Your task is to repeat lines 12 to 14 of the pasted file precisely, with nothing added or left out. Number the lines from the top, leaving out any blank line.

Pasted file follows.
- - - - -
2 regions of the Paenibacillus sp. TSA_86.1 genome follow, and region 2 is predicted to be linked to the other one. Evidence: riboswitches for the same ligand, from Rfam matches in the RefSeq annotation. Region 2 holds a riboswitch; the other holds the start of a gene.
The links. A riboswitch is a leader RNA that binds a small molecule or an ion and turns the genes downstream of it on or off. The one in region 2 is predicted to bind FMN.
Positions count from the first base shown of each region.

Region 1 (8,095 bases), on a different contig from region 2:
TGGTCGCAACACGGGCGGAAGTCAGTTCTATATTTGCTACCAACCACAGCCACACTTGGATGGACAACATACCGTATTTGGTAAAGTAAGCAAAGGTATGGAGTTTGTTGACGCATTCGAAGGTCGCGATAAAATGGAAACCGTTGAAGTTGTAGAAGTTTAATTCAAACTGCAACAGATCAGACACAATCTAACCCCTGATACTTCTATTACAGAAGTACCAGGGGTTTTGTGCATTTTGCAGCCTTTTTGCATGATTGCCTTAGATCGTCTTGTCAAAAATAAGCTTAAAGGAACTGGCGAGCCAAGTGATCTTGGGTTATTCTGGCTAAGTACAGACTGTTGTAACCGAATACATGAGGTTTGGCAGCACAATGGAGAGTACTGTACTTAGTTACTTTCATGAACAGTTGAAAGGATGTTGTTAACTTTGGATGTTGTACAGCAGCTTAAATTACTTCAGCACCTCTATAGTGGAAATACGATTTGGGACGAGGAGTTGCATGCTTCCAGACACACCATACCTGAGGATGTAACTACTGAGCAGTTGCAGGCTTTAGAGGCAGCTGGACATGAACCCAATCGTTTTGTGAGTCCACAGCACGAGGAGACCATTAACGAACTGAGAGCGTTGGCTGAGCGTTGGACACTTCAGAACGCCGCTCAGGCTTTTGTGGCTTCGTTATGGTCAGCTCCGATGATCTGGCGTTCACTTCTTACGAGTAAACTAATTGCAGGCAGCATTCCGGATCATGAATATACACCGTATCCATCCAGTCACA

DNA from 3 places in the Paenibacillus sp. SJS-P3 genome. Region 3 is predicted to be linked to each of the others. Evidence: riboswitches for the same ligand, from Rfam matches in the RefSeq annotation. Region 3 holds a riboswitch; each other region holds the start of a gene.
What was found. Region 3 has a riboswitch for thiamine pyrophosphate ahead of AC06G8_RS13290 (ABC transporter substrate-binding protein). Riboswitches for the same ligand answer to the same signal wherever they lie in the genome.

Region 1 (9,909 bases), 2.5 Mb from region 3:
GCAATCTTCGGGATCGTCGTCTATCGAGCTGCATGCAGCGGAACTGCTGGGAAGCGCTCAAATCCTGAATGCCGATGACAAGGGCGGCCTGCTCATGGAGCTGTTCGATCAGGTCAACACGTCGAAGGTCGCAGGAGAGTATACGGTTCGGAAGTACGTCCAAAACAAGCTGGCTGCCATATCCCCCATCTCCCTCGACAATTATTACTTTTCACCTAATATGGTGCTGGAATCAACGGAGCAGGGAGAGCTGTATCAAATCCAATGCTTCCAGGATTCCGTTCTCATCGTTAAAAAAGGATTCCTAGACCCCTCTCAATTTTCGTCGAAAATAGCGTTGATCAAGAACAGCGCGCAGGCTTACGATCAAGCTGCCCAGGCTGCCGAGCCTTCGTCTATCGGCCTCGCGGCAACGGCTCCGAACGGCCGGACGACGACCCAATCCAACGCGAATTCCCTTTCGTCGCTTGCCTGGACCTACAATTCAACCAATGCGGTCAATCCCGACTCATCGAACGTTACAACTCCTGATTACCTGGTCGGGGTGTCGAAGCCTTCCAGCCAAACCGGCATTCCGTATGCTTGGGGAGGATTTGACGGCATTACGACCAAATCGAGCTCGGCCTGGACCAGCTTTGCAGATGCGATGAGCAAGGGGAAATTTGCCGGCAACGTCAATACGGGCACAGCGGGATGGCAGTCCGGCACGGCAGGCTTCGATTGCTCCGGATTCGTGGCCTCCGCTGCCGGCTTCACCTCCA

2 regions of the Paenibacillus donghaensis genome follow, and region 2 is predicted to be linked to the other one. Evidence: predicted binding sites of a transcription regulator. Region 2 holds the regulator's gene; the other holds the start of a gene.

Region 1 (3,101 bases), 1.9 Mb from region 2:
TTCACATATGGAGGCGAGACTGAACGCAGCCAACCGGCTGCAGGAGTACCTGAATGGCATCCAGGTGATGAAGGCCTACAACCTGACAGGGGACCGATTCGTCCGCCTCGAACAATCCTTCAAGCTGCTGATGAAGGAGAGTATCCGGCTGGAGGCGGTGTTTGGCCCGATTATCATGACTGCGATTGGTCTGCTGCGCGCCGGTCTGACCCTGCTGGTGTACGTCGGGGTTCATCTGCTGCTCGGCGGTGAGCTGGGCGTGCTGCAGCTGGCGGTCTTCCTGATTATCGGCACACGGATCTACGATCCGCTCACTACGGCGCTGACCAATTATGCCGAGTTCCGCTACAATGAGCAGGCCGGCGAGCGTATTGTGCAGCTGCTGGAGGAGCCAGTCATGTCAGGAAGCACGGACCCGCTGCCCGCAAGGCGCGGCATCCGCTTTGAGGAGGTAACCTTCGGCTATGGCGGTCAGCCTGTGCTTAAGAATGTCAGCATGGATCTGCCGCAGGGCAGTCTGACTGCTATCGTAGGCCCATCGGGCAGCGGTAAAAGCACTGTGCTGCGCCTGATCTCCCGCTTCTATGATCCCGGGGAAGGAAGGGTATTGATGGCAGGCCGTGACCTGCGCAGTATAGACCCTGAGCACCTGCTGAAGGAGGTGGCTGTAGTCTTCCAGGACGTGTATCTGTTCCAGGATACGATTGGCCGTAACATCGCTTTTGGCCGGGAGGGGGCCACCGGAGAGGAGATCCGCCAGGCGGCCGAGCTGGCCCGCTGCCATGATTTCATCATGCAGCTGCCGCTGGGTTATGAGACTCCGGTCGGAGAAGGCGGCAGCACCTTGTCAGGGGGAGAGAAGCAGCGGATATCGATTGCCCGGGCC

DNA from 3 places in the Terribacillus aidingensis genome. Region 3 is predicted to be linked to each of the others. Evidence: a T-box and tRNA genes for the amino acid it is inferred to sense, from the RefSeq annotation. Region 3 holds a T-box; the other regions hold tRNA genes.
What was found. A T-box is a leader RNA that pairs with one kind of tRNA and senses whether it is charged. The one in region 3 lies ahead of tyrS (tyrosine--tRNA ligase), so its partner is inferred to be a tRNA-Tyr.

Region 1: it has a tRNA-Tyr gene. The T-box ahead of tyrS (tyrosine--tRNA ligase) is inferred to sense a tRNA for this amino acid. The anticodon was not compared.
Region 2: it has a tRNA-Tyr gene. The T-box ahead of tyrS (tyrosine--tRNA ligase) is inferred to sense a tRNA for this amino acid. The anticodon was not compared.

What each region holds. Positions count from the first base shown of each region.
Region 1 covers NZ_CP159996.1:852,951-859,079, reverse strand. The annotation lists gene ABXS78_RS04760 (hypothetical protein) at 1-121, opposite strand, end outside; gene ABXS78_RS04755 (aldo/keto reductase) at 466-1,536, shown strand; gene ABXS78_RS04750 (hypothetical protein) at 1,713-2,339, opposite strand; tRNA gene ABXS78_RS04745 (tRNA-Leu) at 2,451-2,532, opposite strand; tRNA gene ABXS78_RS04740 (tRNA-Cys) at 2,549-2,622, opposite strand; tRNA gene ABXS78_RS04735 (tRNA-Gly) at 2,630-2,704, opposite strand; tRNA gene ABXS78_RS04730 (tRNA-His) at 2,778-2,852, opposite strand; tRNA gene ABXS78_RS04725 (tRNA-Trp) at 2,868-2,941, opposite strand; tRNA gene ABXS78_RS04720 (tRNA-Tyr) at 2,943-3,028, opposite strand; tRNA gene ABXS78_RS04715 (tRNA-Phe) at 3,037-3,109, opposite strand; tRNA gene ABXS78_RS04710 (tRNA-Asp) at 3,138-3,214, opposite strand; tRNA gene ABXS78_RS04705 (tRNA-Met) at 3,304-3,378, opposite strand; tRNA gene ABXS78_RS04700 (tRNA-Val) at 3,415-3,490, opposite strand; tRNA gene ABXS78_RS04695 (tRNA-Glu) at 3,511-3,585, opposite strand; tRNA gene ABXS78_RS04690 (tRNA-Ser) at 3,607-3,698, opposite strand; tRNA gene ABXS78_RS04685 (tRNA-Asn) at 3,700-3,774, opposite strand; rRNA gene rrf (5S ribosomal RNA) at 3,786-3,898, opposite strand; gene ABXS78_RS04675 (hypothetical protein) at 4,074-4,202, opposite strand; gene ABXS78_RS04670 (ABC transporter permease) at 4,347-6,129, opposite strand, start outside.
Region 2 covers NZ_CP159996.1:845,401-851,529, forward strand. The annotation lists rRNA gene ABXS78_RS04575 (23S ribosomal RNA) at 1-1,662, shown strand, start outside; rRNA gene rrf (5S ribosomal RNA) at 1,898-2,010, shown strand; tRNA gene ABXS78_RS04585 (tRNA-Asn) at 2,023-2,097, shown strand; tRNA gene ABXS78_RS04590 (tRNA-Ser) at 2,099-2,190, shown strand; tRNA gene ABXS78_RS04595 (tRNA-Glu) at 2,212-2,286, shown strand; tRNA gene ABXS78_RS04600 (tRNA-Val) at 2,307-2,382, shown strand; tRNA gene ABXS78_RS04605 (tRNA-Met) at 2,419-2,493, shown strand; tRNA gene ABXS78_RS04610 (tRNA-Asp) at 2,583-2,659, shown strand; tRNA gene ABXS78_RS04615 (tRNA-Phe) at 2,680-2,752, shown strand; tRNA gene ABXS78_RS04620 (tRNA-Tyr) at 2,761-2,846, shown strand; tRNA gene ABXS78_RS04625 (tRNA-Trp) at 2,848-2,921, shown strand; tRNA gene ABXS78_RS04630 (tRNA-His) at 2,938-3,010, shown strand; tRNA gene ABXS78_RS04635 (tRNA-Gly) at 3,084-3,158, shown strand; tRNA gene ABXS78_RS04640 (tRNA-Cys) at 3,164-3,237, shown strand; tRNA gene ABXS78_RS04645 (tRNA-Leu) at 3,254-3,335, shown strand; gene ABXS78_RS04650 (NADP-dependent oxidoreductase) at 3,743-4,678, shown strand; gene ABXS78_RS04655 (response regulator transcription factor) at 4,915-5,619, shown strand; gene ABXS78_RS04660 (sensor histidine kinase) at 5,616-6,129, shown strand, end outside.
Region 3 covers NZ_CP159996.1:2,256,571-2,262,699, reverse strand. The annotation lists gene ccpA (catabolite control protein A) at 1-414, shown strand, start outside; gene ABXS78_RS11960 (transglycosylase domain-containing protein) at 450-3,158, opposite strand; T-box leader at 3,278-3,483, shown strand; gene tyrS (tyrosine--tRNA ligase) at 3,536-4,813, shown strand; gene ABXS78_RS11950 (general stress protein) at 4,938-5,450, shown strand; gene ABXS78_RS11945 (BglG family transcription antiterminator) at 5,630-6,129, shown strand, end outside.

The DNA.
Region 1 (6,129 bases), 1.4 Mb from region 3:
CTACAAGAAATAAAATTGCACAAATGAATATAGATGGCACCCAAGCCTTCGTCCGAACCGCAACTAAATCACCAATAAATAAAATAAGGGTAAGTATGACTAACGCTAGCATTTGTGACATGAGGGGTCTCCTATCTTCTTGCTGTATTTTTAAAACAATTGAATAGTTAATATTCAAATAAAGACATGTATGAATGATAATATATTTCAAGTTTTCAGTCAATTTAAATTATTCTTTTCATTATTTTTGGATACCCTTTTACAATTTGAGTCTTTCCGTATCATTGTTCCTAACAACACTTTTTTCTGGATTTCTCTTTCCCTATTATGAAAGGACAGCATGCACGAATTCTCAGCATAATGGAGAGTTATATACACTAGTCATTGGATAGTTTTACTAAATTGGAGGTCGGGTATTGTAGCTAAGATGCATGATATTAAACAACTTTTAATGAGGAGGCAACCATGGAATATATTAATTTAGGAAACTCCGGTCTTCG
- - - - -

TTCACATATGGAGGCGAGACTGAACGCAGCCAACCGGCTGCAGGAGTACCTGAATGGCATCCAGGTGATGAAGGCCTACAACCTGACAGGGGACCGATTCGTCCGCCTCGAACAATCCTTCAAGCTGCTGATGAAGGAGAGTATCCGGCTGGAGGCGGTGTTTGGCCCGATTATCATGACTGCGATTGGTCTGCTGCGCGCCGGTCTGACCCTGCTGGTGTACGTCGGGGTTCATCTGCTGCTCGGCGGTGAGCTGGGCGTGCTGCAGCTGGCGGTCTTCCTGATTATCGGCACACGGATCTACGATCCGCTCACTACGGCGCTGACCAATTATGCCGAGTTCCGCTACAATGAGCAGGCCGGCGAGCGTATTGTGCAGCTGCTGGAGGAGCCAGTCATGTCAGGAAGCACGGACCCGCTGCCCGCAAGGCGCGGCATCCGCTTTGAGGAGGTAACCTTCGGCTATGGCGGTCAGCCTGTGCTTAAGAATGTCAGCATGGATCTGCCGCAGGGCAGTCTGACTGCTATCGTAGGCCCATCGGGCAGCGGTAAAAGCACTGTGCTGCGCCTGATCTCCCGCTTCTATGATCCCGGGGAAGGAAGGGTATTGATGGCAGGCCGTGACCTGCGCAGTATAGACCCTGAGCACCTGCTGAAGGAGGTGGCTGTAGTCTTCCAGGACGTGTATCTGTTCCAGGATACGATTGGCCGTAACATCGCTTTTGGCCGGGAGGGGGCCACCGGAGAGGAGATCCGCCAGGCGGCCGAGCTGGCCCGCTGCCATGATTTCATCATGCAGCTGCCGCTGGGTTATGAGACTCCGGTCGGAGAAGGCGGCAGCACCTTGTCAGGGGGAGAGAAGCAGCGGATATCGATTGCCCGGGCC

DNA from 3 places in the Terribacillus aidingensis genome. Region 3 is predicted to be linked to each of the others. Evidence: a T-box and tRNA genes for the amino acid it is inferred to sense, from the RefSeq annotation. Region 3 holds a T-box; the other regions hold tRNA genes.
What was found. A T-box is a leader RNA that pairs with one kind of tRNA and senses whether it is charged. The one in region 3 lies ahead of tyrS (tyrosine--tRNA ligase), so its partner is inferred to be a tRNA-Tyr.